One way to define the center is as the value that divides the distribution so that approximately half the observations take smaller values, and approximately half the observations take larger values.

Another common way to measure the center of a distribution is to use the average value.

From looking at the histogram we can get only a rough estimate for the center of the distribution. More exact ways of finding measures of center will be discussed in the next section.

One way to measure the **spread** (also called **variability **or** variation**) of the distribution is to use the approximate range covered by the data.

From looking at the histogram, we can approximate the smallest observation (**min**), and the largest observation (**max**), and thus approximate the **range**. (More exact ways of finding measures of spread will be discussed soon.)

For example, the following histogram represents a distribution with a highly probable outlier:

As you can see from the histogram, the grades distribution is roughly **symmetric** and **unimodal** with **no outliers**.

The **center** of the grades distribution is roughly **70** (7 students scored below 70, and 8 students scored above 70).

approximate min: | 45 (the middle of the lowest interval of scores) |

approximate max: | 95 (the middle of the highest interval of scores) |

approximate range: | 95-45=50 |

Let’s look at a new example.

To provide an example of a histogram applied to actual data, we will look at the ages of Best Actress Oscar winners from 1970 to 2001

The histogram for the data is shown below. (Link to the Best Actress Oscar Winners data).

We will now summarize the main features of the distribution of ages as it appears from the histogram:

**Shape:** The distribution of ages is skewed right. We have a concentration of data among the younger ages and a long tail to the right. The vast majority of the “best actress” awards are given to young actresses, with very few awards given to actresses who are older.

**Center:** The data seem to be centered around 35 or 36 years old. Note that this implies that roughly half the awards are given to actresses who are less than 35 years old.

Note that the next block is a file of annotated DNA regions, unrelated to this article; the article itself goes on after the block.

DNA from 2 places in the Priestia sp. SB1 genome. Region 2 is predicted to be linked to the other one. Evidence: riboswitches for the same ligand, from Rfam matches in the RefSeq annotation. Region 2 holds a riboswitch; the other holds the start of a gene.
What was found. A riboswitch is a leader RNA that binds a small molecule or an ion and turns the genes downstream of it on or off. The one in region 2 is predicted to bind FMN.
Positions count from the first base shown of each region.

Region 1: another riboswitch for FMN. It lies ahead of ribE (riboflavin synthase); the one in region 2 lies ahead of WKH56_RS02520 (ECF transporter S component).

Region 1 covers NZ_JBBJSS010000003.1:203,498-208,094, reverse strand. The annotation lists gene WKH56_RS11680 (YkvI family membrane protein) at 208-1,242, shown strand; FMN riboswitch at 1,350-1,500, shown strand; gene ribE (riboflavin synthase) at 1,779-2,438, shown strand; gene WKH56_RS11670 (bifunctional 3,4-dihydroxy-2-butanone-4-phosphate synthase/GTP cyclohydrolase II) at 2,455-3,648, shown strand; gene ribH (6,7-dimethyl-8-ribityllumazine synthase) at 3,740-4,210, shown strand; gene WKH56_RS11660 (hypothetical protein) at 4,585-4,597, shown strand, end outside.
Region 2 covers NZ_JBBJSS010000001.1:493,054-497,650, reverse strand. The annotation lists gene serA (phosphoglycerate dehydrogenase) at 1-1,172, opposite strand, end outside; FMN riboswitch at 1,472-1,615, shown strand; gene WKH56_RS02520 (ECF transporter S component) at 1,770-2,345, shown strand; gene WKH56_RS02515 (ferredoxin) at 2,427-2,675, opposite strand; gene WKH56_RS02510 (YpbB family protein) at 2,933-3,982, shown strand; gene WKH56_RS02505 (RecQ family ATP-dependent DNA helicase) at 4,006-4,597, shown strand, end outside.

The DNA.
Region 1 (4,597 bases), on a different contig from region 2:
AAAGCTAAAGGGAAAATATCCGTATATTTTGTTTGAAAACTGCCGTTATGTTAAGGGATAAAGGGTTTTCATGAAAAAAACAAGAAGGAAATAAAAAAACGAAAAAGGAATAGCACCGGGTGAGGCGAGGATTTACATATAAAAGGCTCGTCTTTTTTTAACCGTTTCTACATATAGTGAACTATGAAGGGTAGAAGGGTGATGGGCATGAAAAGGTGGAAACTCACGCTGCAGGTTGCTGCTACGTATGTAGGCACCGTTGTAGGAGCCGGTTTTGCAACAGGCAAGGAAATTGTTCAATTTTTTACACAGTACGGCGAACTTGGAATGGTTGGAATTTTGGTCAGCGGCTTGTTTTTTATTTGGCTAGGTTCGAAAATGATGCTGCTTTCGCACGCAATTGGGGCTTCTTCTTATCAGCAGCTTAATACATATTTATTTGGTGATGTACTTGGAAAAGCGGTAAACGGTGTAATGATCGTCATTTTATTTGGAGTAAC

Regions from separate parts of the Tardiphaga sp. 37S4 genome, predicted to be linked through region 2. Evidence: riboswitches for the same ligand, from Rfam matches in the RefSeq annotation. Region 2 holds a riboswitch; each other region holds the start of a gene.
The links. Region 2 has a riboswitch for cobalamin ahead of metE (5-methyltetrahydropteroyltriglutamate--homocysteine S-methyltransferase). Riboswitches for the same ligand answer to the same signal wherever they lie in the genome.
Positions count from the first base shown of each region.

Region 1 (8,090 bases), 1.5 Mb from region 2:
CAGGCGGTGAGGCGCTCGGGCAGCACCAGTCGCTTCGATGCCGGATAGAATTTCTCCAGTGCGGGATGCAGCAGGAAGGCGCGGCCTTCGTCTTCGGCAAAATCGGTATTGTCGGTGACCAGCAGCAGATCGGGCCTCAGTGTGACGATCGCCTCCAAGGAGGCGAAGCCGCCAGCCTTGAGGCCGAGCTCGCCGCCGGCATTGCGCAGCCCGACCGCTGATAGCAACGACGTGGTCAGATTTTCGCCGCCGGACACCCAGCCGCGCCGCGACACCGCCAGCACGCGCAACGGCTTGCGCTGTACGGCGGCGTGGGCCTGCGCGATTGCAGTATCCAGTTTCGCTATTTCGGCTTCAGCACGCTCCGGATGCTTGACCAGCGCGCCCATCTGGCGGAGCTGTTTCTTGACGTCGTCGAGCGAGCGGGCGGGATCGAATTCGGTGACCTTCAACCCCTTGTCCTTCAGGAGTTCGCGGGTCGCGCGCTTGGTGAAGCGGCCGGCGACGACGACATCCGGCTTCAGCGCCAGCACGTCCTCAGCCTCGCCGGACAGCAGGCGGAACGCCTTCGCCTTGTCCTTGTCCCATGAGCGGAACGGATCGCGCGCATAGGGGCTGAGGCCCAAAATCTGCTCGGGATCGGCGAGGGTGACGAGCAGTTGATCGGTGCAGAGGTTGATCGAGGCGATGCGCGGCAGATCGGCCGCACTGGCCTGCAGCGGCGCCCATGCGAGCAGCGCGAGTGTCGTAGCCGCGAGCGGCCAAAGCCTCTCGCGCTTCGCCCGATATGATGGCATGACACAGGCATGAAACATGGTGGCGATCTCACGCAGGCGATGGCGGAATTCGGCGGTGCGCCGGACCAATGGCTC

**Spread:** The data range from about 20 to about 80, so the approximate range equals 80 – 20 = 60.

**Outliers:** There seem to be two probable outliers to the far right and possibly a third around 62 years old.

You can see how informative it is to know “what to look at” in a histogram.

The following exercises provide more practice with shapes of distributions for one quantitative variable.

- When examining the distribution of a quantitative variable, one should describe the overall pattern of the data (shape, center, spread), and any deviations from the pattern (outliers).

- When describing the shape of a distribution, one should consider:
- Symmetry/skewness of the distribution
- Peakedness (modality) — the number of peaks (modes) the distribution has.
- Not all distributions have a simple, recognizable shape.

- Outliers are data points that fall outside the overall pattern of the distribution and need further research before continuing the analysis.

- It is always important to interpret what the features of the distribution mean in the context of the data.

More practice with shapes of distributions.

http://phhp-faculty-cantrell.sites.medinfo.ufl.edu/files/2012/07/qz-DIG01004.swf

http://phhp-faculty-cantrell.sites.medinfo.ufl.edu/files/2012/07/qz-DIG01005.swf

http://phhp-faculty-cantrell.sites.medinfo.ufl.edu/files/2012/07/qz-DIG01006.swf

http://phhp-faculty-cantrell.sites.medinfo.ufl.edu/files/2012/07/qz-DIG01007.swf

http://phhp-faculty-cantrell.sites.medinfo.ufl.edu/files/2012/07/qz-DIG01008.swf

http://phhp-faculty-cantrell.sites.medinfo.ufl.edu/files/2012/07/qz-DIG01009.swf

http://phhp-faculty-cantrell.sites.medinfo.ufl.edu/files/2012/07/qz-DIG01010.swf

This document is linked from Describing Distributions.